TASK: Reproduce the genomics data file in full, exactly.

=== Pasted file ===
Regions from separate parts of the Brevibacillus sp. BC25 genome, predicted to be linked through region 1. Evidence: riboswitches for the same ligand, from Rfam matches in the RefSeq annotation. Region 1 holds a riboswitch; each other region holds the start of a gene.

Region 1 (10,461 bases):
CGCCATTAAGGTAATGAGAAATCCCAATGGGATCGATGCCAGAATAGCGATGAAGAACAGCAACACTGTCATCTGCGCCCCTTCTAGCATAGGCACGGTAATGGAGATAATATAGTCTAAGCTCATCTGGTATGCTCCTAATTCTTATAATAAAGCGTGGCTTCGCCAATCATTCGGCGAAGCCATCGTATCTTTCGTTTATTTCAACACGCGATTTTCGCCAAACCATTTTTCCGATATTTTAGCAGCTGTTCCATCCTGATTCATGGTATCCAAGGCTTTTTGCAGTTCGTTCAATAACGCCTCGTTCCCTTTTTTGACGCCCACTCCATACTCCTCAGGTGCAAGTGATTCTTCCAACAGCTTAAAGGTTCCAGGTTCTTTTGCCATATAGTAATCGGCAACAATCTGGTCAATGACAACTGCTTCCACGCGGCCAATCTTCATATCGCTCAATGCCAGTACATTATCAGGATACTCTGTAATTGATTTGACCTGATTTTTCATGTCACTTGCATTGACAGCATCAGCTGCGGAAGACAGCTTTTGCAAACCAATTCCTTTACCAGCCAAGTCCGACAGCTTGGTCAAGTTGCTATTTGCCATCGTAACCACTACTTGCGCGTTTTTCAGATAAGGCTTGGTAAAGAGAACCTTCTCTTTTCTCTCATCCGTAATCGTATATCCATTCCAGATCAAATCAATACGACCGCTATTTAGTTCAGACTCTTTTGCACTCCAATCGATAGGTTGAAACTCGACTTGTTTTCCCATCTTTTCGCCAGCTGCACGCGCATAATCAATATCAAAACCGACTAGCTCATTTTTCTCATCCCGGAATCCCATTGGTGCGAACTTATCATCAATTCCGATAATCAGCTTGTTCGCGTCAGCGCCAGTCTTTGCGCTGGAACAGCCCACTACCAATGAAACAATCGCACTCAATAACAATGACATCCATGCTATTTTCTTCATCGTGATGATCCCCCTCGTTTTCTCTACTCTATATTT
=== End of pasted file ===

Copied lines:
Regions from separate parts of the Brevibacillus sp. BC25 genome, predicted to be linked through region 1. Evidence: riboswitches for the same ligand, from Rfam matches in the RefSeq annotation. Region 1 holds a riboswitch; each other region holds the start of a gene.

Region 1 (10,461 bases):
CGCCATTAAGGTAATGAGAAATCCCAATGGGATCGATGCCAGAATAGCGATGAAGAACAGCAACACTGTCATCTGCGCCCCTTCTAGCATAGGCACGGTAATGGAGATAATATAGTCTAAGCTCATCTGGTATGCTCCTAATTCTTATAATAAAGCGTGGCTTCGCCAATCATTCGGCGAAGCCATCGTATCTTTCGTTTATTTCAACACGCGATTTTCGCCAAACCATTTTTCCGATATTTTAGCAGCTGTTCCATCCTGATTCATGGTATCCAAGGCTTTTTGCAGTTCGTTCAATAACGCCTCGTTCCCTTTTTTGACGCCCACTCCATACTCCTCAGGTGCAAGTGATTCTTCCAACAGCTTAAAGGTTCCAGGTTCTTTTGCCATATAGTAATCGGCAACAATCTGGTCAATGACAACTGCTTCCACGCGGCCAATCTTCATATCGCTCAATGCCAGTACATTATCAGGATACTCTGTAATTGATTTGACCTGATTTTTCATGTCACTTGCATTGACAGCATCAGCTGCGGAAGACAGCTTTTGCAAACCAATTCCTTTACCAGCCAAGTCCGACAGCTTGGTCAAGTTGCTATTTGCCATCGTAACCACTACTTGCGCGTTTTTCAGATAAGGCTTGGTAAAGAGAACCTTCTCTTTTCTCTCATCCGTAATCGTATATCCATTCCAGATCAAATCAATACGACCGCTATTTAGTTCAGACTCTTTTGCACTCCAATCGATAGGTTGAAACTCGACTTGTTTTCCCATCTTTTCGCCAGCTGCACGCGCATAATCAATATCAAAACCGACTAGCTCATTTTTCTCATCCCGGAATCCCATTGGTGCGAACTTATCATCAATTCCGATAATCAGCTTGTTCGCGTCAGCGCCAGTCTTTGCGCTGGAACAGCCCACTACCAATGAAACAATCGCACTCAATAACAATGACATCCATGCTATTTTCTTCATCGTGATGATCCCCCTCGTTTTCTCTACTCTATATTT